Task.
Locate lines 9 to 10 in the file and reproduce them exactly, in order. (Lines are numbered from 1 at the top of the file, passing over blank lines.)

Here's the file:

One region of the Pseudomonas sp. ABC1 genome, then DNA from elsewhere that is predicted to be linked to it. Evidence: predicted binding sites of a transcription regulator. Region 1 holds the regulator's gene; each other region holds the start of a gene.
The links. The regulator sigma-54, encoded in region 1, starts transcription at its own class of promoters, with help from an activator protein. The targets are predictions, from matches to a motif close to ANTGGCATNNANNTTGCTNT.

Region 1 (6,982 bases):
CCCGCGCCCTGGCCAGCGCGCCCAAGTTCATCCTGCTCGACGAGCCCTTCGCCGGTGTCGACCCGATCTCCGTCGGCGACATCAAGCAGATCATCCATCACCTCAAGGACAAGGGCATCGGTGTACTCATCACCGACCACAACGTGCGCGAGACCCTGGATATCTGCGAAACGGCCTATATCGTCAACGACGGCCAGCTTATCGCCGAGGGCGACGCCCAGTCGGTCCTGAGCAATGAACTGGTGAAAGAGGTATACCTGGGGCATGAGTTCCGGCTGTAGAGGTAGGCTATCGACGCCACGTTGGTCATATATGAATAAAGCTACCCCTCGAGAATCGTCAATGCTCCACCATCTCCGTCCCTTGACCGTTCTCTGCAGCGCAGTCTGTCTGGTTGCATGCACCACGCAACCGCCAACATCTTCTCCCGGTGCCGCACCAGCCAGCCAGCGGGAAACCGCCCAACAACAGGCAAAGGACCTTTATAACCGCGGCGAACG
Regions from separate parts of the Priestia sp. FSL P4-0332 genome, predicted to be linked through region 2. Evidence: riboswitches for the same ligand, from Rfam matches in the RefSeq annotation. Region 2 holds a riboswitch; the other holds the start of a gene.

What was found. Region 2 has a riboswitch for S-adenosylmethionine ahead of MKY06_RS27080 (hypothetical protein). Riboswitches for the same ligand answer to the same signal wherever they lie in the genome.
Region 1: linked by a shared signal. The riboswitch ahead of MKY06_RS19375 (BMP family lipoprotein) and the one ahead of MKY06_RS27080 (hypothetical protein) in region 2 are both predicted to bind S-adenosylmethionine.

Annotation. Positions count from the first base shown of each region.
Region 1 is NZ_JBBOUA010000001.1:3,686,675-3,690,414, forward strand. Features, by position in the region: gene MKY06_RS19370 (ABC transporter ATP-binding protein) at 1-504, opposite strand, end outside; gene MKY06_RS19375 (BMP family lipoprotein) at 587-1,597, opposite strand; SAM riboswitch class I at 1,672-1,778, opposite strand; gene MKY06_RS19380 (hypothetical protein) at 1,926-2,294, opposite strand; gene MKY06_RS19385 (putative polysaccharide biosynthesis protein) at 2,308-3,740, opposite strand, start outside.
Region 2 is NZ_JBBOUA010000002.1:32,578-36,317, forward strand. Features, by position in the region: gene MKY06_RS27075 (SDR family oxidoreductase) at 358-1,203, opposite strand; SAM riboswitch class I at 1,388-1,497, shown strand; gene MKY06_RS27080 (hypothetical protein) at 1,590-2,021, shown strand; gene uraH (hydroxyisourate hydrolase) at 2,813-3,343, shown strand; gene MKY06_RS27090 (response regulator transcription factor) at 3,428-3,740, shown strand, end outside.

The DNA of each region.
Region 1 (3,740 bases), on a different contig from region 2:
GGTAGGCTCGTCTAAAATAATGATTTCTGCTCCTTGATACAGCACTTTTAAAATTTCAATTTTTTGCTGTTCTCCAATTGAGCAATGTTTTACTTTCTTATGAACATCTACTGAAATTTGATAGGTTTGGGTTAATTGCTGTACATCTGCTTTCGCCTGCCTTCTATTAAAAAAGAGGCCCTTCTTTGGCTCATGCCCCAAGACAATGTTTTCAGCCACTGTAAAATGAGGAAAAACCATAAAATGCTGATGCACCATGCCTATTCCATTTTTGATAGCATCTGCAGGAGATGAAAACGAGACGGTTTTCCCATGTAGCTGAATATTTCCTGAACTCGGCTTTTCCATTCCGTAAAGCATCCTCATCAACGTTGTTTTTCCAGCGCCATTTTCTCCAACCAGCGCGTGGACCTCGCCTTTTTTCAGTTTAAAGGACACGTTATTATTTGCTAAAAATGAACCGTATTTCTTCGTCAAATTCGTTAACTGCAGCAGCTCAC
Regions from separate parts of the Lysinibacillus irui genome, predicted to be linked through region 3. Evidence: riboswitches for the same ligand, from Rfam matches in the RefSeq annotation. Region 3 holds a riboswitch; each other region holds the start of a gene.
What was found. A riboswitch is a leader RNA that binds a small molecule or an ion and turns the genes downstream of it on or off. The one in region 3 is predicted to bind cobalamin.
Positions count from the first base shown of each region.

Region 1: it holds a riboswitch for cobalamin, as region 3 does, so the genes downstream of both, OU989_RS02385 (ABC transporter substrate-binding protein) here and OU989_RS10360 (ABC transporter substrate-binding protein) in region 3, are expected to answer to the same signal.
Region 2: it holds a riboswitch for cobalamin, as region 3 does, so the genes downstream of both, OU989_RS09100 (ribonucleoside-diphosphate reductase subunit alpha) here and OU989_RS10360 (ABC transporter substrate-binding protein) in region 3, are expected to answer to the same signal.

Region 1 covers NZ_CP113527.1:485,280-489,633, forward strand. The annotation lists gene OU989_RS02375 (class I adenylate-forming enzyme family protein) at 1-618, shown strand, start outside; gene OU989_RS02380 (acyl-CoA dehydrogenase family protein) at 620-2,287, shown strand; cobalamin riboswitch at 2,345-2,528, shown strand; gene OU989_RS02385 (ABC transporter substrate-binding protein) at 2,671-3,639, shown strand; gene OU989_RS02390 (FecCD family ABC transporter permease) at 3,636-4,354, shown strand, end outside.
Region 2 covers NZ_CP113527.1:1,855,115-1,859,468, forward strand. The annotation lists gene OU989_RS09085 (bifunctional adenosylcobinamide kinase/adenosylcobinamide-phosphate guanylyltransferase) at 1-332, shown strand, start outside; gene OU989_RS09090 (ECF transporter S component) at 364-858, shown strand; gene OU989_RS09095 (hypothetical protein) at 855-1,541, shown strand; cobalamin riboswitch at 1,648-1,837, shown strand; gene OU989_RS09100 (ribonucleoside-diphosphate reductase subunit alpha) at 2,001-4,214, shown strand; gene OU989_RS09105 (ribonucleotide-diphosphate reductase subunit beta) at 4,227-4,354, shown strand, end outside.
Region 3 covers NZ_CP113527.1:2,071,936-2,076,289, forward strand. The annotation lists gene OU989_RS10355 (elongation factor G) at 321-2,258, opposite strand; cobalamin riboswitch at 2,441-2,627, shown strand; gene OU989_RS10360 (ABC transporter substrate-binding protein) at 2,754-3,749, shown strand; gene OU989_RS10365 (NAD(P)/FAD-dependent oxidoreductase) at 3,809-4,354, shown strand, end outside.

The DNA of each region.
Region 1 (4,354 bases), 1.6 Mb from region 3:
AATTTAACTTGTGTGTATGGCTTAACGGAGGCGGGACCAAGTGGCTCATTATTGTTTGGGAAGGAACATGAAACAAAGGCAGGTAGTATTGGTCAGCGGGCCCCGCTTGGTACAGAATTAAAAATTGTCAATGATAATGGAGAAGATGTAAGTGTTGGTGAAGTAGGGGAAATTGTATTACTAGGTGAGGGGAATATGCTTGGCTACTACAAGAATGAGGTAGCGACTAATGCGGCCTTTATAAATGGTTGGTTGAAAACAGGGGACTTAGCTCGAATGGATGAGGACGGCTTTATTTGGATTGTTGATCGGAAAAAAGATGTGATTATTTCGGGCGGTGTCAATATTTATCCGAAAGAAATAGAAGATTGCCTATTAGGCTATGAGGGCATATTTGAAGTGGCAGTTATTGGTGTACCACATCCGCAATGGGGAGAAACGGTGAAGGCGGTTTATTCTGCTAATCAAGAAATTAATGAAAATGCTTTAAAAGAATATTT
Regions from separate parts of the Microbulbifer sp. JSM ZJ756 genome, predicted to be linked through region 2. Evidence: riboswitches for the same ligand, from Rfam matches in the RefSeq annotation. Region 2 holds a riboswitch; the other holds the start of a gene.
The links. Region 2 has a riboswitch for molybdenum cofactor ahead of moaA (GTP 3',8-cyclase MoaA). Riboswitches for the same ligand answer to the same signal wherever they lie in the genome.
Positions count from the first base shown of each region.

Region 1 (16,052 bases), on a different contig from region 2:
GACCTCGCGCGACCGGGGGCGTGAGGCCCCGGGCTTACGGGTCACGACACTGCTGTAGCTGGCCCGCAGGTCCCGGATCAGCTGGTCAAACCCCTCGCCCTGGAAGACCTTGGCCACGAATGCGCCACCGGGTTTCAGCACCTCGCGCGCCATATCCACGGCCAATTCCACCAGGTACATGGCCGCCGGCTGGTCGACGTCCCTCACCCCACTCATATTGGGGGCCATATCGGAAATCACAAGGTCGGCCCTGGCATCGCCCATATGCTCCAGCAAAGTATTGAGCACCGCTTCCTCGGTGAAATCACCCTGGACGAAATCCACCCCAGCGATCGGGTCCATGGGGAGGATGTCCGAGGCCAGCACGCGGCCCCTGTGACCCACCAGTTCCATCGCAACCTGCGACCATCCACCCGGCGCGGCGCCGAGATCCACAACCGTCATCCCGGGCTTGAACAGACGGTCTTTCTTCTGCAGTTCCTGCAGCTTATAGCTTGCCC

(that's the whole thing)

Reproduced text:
Region 1 is NZ_JBBOUA010000001.1:3,686,675-3,690,414, forward strand. Features, by position in the region: gene MKY06_RS19370 (ABC transporter ATP-binding protein) at 1-504, opposite strand, end outside; gene MKY06_RS19375 (BMP family lipoprotein) at 587-1,597, opposite strand; SAM riboswitch class I at 1,672-1,778, opposite strand; gene MKY06_RS19380 (hypothetical protein) at 1,926-2,294, opposite strand; gene MKY06_RS19385 (putative polysaccharide biosynthesis protein) at 2,308-3,740, opposite strand, start outside.
Region 2 is NZ_JBBOUA010000002.1:32,578-36,317, forward strand. Features, by position in the region: gene MKY06_RS27075 (SDR family oxidoreductase) at 358-1,203, opposite strand; SAM riboswitch class I at 1,388-1,497, shown strand; gene MKY06_RS27080 (hypothetical protein) at 1,590-2,021, shown strand; gene uraH (hydroxyisourate hydrolase) at 2,813-3,343, shown strand; gene MKY06_RS27090 (response regulator transcription factor) at 3,428-3,740, shown strand, end outside.